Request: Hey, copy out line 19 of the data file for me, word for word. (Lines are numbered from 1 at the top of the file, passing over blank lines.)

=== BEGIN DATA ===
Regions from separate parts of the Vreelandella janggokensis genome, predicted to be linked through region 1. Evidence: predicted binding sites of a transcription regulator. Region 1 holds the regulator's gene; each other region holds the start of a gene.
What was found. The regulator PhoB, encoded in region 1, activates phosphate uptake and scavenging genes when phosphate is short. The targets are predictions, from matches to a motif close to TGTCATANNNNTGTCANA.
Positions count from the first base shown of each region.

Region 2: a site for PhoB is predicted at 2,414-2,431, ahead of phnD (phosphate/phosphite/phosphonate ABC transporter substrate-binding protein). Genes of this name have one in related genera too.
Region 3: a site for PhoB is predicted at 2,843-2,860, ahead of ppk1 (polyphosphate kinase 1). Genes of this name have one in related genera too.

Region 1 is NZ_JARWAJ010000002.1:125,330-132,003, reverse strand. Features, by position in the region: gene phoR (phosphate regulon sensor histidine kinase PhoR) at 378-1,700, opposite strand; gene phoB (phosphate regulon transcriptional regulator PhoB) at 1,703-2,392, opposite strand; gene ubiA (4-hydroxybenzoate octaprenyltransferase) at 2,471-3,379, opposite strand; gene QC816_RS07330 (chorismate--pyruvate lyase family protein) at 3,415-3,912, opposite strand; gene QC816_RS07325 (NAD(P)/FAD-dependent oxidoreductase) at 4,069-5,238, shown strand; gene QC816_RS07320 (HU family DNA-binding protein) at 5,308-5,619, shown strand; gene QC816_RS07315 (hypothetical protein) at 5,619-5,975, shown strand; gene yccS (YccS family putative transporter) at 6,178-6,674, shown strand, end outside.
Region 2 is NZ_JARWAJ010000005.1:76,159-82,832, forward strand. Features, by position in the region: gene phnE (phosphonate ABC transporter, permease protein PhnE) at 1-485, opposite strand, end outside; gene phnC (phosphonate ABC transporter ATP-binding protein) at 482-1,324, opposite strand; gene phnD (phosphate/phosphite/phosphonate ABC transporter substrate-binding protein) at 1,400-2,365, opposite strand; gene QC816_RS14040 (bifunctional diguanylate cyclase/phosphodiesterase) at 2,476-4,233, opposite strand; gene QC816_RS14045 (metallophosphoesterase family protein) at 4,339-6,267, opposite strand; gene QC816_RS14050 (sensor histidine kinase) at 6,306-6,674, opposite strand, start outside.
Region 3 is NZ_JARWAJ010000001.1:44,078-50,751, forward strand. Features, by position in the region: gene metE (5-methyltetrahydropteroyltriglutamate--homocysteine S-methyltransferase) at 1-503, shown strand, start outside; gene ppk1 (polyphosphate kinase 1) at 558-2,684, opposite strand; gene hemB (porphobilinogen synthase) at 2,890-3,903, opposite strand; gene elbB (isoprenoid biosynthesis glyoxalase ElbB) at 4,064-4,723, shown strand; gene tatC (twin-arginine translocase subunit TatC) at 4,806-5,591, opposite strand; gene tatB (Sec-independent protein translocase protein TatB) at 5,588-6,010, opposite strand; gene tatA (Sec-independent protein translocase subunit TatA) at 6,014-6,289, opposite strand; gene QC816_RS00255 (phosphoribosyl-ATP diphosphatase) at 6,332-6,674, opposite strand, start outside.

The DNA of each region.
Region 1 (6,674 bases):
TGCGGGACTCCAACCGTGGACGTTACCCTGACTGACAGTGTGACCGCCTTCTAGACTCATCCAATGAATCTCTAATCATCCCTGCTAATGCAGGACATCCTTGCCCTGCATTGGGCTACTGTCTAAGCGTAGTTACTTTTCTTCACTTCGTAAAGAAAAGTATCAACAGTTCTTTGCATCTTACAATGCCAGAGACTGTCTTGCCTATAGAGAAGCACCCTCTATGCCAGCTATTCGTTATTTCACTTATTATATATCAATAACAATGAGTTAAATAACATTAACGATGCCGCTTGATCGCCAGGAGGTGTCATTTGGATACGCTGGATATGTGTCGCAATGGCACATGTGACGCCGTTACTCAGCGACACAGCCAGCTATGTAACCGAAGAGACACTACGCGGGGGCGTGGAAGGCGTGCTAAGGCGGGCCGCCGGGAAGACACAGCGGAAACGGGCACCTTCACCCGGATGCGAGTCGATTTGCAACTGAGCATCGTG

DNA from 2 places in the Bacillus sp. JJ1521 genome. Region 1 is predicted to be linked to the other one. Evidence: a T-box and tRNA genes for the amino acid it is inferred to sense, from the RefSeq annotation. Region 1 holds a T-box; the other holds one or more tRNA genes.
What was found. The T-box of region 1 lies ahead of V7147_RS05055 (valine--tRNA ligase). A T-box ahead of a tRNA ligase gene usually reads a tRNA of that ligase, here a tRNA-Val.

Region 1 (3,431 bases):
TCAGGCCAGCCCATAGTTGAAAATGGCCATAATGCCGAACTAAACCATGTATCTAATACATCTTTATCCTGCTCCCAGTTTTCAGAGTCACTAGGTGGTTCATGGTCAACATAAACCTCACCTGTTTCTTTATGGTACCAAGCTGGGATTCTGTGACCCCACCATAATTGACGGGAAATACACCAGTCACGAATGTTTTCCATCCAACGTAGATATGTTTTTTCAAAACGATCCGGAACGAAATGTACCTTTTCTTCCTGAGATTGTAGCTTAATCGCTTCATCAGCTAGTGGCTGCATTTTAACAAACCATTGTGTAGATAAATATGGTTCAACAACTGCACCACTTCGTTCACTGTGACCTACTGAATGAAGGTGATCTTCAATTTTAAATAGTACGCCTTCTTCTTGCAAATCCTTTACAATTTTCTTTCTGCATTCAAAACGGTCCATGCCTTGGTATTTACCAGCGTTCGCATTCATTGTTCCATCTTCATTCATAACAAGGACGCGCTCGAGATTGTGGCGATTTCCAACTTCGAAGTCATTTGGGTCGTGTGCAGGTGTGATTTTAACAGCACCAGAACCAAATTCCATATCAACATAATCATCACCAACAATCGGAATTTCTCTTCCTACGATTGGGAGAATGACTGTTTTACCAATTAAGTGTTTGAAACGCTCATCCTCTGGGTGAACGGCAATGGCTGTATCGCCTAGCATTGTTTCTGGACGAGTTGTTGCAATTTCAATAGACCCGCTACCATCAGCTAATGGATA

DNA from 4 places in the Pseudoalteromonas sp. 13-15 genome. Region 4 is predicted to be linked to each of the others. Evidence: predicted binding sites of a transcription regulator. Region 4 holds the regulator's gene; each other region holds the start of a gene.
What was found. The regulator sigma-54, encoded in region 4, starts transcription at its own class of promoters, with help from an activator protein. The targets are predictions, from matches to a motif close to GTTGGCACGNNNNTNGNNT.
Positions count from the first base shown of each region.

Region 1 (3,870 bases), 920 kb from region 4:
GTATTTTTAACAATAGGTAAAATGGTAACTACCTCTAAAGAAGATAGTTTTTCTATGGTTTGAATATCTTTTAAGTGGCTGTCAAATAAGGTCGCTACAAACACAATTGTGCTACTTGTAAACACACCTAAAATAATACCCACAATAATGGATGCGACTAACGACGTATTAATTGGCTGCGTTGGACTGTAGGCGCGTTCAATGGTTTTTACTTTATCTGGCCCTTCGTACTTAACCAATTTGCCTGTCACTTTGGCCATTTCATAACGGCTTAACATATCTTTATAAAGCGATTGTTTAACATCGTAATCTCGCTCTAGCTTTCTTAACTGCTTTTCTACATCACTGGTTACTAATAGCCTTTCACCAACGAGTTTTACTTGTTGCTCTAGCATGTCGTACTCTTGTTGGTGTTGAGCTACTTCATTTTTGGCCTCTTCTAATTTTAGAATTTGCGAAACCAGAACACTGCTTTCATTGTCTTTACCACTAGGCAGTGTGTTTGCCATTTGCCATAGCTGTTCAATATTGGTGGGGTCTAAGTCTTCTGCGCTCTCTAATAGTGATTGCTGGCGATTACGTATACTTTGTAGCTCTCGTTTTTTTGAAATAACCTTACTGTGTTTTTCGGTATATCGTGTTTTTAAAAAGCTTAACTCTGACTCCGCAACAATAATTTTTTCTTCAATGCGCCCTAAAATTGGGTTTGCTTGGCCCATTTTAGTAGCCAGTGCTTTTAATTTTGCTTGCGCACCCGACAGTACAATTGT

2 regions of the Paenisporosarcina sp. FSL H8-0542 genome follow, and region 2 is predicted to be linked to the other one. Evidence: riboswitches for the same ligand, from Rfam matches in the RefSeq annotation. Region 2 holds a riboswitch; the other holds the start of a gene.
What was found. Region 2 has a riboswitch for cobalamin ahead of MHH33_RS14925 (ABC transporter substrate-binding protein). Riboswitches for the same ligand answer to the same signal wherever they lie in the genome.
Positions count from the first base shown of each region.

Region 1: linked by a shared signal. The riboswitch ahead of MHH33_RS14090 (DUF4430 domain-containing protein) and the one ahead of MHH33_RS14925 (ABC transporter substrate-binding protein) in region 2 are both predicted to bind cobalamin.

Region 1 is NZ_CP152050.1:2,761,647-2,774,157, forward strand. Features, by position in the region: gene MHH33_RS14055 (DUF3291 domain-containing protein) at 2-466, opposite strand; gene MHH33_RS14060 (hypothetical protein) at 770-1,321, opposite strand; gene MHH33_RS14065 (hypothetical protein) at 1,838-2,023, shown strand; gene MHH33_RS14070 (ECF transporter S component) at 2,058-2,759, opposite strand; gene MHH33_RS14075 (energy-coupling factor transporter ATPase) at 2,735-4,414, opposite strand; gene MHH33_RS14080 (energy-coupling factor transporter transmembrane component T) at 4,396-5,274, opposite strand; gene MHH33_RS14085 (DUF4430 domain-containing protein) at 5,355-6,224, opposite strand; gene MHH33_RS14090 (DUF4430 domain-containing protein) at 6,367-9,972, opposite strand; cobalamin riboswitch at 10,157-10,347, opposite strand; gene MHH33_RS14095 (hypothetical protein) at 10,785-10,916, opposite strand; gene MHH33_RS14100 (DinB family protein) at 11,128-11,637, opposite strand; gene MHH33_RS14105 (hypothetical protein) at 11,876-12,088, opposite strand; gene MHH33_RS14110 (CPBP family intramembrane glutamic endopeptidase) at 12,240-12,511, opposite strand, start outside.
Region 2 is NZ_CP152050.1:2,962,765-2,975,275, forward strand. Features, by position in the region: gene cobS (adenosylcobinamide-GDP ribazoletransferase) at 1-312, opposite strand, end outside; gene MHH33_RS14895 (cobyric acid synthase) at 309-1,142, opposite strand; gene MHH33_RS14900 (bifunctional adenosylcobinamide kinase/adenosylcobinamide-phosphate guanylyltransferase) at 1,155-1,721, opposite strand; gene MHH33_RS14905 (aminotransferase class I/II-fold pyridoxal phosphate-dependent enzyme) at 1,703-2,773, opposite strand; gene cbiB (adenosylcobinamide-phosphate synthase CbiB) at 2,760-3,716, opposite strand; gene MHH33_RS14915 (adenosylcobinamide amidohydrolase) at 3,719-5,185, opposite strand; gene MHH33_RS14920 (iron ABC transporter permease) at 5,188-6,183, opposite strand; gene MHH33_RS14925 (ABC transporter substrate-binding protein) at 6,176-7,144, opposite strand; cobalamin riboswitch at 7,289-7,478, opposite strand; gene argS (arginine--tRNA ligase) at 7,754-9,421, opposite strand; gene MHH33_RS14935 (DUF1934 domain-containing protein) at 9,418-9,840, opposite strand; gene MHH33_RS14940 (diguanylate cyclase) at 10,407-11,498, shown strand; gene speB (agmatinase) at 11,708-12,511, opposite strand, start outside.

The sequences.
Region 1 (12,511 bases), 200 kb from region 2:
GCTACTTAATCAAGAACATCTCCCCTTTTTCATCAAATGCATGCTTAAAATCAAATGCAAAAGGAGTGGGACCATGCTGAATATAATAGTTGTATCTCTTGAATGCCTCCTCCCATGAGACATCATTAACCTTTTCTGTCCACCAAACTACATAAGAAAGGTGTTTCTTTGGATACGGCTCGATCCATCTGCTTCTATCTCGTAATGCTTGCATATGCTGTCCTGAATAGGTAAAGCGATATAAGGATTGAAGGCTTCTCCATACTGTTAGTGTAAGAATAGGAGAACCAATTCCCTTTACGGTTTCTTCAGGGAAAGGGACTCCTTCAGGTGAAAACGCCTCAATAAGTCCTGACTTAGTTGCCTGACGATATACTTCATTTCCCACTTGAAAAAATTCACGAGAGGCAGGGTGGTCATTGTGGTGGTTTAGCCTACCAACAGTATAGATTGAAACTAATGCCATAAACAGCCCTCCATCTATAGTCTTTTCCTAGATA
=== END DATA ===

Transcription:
Region 1 (3,870 bases), 920 kb from region 4: